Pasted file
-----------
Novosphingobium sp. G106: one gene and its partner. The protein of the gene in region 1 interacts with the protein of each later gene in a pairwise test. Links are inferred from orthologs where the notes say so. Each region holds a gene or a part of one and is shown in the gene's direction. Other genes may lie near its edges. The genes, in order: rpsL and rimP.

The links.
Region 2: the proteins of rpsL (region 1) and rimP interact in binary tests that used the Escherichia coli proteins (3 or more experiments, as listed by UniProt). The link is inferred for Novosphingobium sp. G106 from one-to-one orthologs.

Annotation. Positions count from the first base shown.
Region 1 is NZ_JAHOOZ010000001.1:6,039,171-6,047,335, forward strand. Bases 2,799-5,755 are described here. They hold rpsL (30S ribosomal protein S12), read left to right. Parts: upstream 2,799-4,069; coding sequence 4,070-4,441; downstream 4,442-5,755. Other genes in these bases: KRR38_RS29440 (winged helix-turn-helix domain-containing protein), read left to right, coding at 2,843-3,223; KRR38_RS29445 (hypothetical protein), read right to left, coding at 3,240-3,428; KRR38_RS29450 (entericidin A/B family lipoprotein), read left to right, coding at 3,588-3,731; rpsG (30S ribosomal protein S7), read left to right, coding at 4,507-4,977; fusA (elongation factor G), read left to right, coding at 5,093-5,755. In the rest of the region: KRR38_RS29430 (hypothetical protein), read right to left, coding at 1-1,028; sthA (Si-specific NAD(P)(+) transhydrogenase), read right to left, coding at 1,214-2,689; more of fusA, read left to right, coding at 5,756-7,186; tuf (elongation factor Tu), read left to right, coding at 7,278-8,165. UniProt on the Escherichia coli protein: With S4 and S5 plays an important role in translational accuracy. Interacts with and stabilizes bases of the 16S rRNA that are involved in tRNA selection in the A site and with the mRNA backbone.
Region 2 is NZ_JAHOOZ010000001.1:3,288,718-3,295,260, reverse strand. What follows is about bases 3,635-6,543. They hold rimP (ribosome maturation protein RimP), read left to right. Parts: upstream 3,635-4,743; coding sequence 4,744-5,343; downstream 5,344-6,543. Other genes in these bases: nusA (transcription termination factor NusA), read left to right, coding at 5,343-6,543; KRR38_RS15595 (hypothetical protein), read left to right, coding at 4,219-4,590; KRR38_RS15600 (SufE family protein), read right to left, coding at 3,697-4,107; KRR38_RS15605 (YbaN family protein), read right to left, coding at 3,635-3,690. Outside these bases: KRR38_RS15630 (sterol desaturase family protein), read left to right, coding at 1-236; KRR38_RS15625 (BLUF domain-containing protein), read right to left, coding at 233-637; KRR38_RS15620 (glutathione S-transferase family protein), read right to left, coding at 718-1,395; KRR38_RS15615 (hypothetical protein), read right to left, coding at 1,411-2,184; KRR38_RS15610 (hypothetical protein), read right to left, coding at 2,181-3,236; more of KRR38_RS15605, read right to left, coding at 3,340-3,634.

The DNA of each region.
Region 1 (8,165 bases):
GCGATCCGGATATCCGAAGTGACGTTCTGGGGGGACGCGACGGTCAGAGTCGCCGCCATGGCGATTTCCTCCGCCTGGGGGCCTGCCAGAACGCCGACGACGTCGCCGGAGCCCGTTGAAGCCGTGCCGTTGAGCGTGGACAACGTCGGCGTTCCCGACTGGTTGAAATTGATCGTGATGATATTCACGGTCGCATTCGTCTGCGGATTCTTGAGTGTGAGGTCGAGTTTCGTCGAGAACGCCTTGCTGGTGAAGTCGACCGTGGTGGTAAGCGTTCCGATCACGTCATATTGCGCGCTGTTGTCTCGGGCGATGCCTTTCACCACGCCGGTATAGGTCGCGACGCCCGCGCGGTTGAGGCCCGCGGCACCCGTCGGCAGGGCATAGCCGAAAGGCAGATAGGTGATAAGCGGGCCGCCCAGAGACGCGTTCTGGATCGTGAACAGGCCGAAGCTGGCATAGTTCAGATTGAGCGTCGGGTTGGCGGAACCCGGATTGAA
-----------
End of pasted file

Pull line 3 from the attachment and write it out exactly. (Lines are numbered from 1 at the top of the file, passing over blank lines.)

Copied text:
Region 2: the proteins of rpsL (region 1) and rimP interact in binary tests that used the Escherichia coli proteins (3 or more experiments, as listed by UniProt). The link is inferred for Novosphingobium sp. G106 from one-to-one orthologs.